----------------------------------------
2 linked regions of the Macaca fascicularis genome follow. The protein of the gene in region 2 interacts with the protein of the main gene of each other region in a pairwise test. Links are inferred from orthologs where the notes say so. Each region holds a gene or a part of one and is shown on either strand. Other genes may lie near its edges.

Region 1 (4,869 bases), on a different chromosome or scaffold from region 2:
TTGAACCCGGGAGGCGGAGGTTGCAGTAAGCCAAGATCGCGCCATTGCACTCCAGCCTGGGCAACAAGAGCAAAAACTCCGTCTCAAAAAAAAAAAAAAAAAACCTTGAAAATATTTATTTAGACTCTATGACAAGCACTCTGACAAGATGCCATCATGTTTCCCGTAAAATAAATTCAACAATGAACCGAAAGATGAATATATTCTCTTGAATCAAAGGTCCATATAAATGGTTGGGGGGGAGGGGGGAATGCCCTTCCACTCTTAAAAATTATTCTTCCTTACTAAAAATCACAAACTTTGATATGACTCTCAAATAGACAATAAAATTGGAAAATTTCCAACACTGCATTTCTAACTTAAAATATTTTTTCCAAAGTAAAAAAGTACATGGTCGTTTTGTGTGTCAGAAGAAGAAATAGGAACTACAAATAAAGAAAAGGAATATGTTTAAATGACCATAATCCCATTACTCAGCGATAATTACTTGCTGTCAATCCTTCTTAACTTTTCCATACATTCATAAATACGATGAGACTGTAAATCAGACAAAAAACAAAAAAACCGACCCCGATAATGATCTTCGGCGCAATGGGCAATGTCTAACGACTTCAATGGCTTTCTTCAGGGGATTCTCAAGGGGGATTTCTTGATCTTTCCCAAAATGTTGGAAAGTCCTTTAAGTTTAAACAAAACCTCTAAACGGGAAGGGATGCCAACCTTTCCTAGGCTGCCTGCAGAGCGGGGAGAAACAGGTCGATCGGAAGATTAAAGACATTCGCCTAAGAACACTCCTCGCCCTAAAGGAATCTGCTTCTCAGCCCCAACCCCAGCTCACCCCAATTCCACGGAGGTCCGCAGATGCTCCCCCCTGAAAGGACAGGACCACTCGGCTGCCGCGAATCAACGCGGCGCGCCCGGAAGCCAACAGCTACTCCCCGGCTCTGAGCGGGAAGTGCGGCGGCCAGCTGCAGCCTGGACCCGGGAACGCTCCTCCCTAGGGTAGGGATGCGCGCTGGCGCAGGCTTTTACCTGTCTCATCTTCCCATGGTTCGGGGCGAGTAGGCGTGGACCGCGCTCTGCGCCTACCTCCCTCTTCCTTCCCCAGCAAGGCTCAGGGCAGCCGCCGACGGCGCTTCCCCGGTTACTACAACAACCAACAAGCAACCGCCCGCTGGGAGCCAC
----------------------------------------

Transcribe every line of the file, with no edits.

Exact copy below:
2 linked regions of the Macaca fascicularis genome follow. The protein of the gene in region 2 interacts with the protein of the main gene of each other region in a pairwise test. Links are inferred from orthologs where the notes say so. Each region holds a gene or a part of one and is shown on either strand. Other genes may lie near its edges.

Region 1 (4,869 bases), on a different chromosome or scaffold from region 2:
TTGAACCCGGGAGGCGGAGGTTGCAGTAAGCCAAGATCGCGCCATTGCACTCCAGCCTGGGCAACAAGAGCAAAAACTCCGTCTCAAAAAAAAAAAAAAAAAACCTTGAAAATATTTATTTAGACTCTATGACAAGCACTCTGACAAGATGCCATCATGTTTCCCGTAAAATAAATTCAACAATGAACCGAAAGATGAATATATTCTCTTGAATCAAAGGTCCATATAAATGGTTGGGGGGGAGGGGGGAATGCCCTTCCACTCTTAAAAATTATTCTTCCTTACTAAAAATCACAAACTTTGATATGACTCTCAAATAGACAATAAAATTGGAAAATTTCCAACACTGCATTTCTAACTTAAAATATTTTTTCCAAAGTAAAAAAGTACATGGTCGTTTTGTGTGTCAGAAGAAGAAATAGGAACTACAAATAAAGAAAAGGAATATGTTTAAATGACCATAATCCCATTACTCAGCGATAATTACTTGCTGTCAATCCTTCTTAACTTTTCCATACATTCATAAATACGATGAGACTGTAAATCAGACAAAAAACAAAAAAACCGACCCCGATAATGATCTTCGGCGCAATGGGCAATGTCTAACGACTTCAATGGCTTTCTTCAGGGGATTCTCAAGGGGGATTTCTTGATCTTTCCCAAAATGTTGGAAAGTCCTTTAAGTTTAAACAAAACCTCTAAACGGGAAGGGATGCCAACCTTTCCTAGGCTGCCTGCAGAGCGGGGAGAAACAGGTCGATCGGAAGATTAAAGACATTCGCCTAAGAACACTCCTCGCCCTAAAGGAATCTGCTTCTCAGCCCCAACCCCAGCTCACCCCAATTCCACGGAGGTCCGCAGATGCTCCCCCCTGAAAGGACAGGACCACTCGGCTGCCGCGAATCAACGCGGCGCGCCCGGAAGCCAACAGCTACTCCCCGGCTCTGAGCGGGAAGTGCGGCGGCCAGCTGCAGCCTGGACCCGGGAACGCTCCTCCCTAGGGTAGGGATGCGCGCTGGCGCAGGCTTTTACCTGTCTCATCTTCCCATGGTTCGGGGCGAGTAGGCGTGGACCGCGCTCTGCGCCTACCTCCCTCTTCCTTCCCCAGCAAGGCTCAGGGCAGCCGCCGACGGCGCTTCCCCGGTTACTACAACAACCAACAAGCAACCGCCCGCTGGGAGCCAC